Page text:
Symmetry

By Aamarpali Puri

Symmetry means agreement in proportion/ agreement in dimensions when a certain portion of an object looks exactly like another portion of the same object. Symmetry is exhibited everywhere i.e crystal cubes, designing, in plants, structure of flowers, water droplets and even in music. It leads to pleasing proportions, regularity, harmonious arrangements.

In chemistry systematic discussion of symmetry is termed Group Theory. Molecules are classified according to their symmetry. The collection of symmetry elements present in a molecule forms a “group”, typically called a point group. A point group has all the symmetry elements (points, lines, and planes) which intersect at a single point.

Symmetry helps us in determination of structure of molecules and understanding their Stereochemistry. Symmetry helps in Analysis of Molecular Vibrations, finding out the Chirality and polarity of a molecule.

To understand the symmetry of various elements it is necessary to know the geometry of various molecules. This can be obtained by Valence Shell Electron Pair Repulsion (VSEPR) theory, which helps in prediction of the shapes of molecules and bond angles of these molecules. Various shapes of molecules are Linear (Carbon dioxide), Bent (Water), Planar (Boron Trifluoride), Pyramidal (Nitrogen Trifluoride), Square Planar (Xenon Tetrafluoride), Tetrahedral (Carbon Tetrachloride), Pentagonal (not known to exist) and Octahedral (Sulphur hexafluoride) etc.

Symmetrical molecules have Symmetry elements (imaginary geometrical entities) such as points, lines and planes. Some geometric operations are reflection, rotation or inversion, when performed on molecules gives rise to indistinguishable configuration of same molecule. So molecules can have configurations which are alike in all respects except chemical nature. Linear elements have an infinite number of planes of symmetry. If in a molecule x, y, z coordinates are changed to –x, -y, -z and if after that too molecule presents an indistinguishable configuration then origin is called Centre of Symmetry. If an imaginary line is drawn from an atom to the centre of the molecule and extended on the other side by the same distance and meets a similar atom, the molecule is said to have centre of symmetry. Example: a cube. All linear molecules when rotated through any angle with respect to the bond axis, present an indistinguishable configuration possess an Axis of Symmetry. Example HCl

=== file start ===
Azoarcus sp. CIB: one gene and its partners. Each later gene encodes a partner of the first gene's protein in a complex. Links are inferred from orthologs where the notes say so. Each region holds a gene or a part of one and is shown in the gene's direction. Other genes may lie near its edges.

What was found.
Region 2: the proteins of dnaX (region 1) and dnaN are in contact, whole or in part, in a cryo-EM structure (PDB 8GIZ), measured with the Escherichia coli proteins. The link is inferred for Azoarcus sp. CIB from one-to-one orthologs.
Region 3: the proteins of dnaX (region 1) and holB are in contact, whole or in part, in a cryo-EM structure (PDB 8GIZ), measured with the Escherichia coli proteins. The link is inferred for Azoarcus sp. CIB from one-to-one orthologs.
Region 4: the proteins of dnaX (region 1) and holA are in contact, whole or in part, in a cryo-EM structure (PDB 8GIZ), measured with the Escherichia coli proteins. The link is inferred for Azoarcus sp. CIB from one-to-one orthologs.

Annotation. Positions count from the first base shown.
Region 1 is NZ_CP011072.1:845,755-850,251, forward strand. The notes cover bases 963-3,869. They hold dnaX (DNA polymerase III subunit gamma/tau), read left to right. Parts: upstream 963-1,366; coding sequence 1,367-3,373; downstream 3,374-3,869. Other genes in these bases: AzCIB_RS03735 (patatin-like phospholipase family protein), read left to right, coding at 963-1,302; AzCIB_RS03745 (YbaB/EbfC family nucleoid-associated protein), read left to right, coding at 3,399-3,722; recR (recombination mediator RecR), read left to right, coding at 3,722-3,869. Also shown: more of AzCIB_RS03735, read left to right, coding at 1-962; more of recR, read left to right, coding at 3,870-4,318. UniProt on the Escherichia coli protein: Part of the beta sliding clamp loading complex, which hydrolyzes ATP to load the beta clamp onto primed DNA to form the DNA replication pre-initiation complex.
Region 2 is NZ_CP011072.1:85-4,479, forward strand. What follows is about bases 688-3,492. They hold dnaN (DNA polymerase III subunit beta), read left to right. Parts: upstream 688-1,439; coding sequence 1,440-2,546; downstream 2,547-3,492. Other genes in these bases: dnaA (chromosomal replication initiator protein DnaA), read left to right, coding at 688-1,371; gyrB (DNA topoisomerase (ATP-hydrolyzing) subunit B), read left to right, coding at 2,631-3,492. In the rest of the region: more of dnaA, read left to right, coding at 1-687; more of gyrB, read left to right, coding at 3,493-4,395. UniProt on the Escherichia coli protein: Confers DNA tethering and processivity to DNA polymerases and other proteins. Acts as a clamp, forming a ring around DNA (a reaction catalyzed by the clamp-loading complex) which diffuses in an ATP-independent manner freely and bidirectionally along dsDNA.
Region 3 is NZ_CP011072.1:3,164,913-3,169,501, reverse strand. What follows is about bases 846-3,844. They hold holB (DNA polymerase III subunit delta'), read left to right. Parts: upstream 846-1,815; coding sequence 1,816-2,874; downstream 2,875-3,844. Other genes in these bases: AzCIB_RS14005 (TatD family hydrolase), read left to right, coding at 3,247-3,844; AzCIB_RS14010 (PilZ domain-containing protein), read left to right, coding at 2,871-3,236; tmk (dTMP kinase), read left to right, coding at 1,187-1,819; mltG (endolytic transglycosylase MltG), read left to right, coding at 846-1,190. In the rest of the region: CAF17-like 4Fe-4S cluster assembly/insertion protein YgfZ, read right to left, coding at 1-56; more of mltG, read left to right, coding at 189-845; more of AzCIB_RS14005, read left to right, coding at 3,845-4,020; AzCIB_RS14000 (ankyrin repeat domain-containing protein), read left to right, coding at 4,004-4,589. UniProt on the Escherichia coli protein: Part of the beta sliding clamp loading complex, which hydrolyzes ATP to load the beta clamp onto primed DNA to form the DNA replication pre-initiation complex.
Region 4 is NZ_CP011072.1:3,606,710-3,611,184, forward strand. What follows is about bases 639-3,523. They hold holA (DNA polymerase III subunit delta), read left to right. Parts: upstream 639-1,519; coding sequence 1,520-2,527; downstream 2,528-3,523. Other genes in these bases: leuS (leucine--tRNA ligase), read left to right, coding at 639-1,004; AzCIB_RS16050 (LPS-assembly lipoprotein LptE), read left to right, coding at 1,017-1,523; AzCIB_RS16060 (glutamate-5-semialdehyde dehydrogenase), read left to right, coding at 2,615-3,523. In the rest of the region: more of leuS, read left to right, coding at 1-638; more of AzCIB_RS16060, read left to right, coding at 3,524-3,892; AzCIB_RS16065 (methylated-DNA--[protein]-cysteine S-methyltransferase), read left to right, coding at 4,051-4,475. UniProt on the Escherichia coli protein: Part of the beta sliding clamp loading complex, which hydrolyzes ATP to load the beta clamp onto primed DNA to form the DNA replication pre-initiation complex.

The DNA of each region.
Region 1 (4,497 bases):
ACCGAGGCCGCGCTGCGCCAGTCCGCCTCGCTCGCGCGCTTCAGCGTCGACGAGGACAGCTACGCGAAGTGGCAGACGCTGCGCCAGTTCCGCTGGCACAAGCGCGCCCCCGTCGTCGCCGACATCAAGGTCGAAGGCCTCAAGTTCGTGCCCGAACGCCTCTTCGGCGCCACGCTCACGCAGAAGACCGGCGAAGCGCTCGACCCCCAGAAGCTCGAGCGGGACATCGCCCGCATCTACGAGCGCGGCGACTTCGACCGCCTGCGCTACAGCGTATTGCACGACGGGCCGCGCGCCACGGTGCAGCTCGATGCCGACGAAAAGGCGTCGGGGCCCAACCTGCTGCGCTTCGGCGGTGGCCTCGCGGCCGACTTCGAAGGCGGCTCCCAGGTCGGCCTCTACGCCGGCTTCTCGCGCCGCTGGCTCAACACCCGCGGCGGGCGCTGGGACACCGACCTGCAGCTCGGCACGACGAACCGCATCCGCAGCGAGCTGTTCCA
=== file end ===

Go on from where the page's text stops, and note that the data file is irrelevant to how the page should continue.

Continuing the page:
Radial symmetry is rotational symmetry around fixed point (Centre of Symmetry) Radial symmetry can be termed as cyclic or dihedral symmetry. The notation for Cyclic Symmetries is Cn. Example: Star fish, Hibiscus flower.

Strip Pattern Symmetry can be classified into following patterns Translational symmetry, Horizontal mirror symmetry, vertical mirror symmetry, Rotational Symmetry, Glide Reflection Symmetry. Example: Snakes.

Bilateral symmetry is symmetry across a line of reflection. Two halves are mirror images of each other exhibits Bilaterally Symmetrical.

Some Beautiful examples of symmetry in nature are: Honey Comb, Sunflower, Peacock, Spider Webs and Pine Cones etc.

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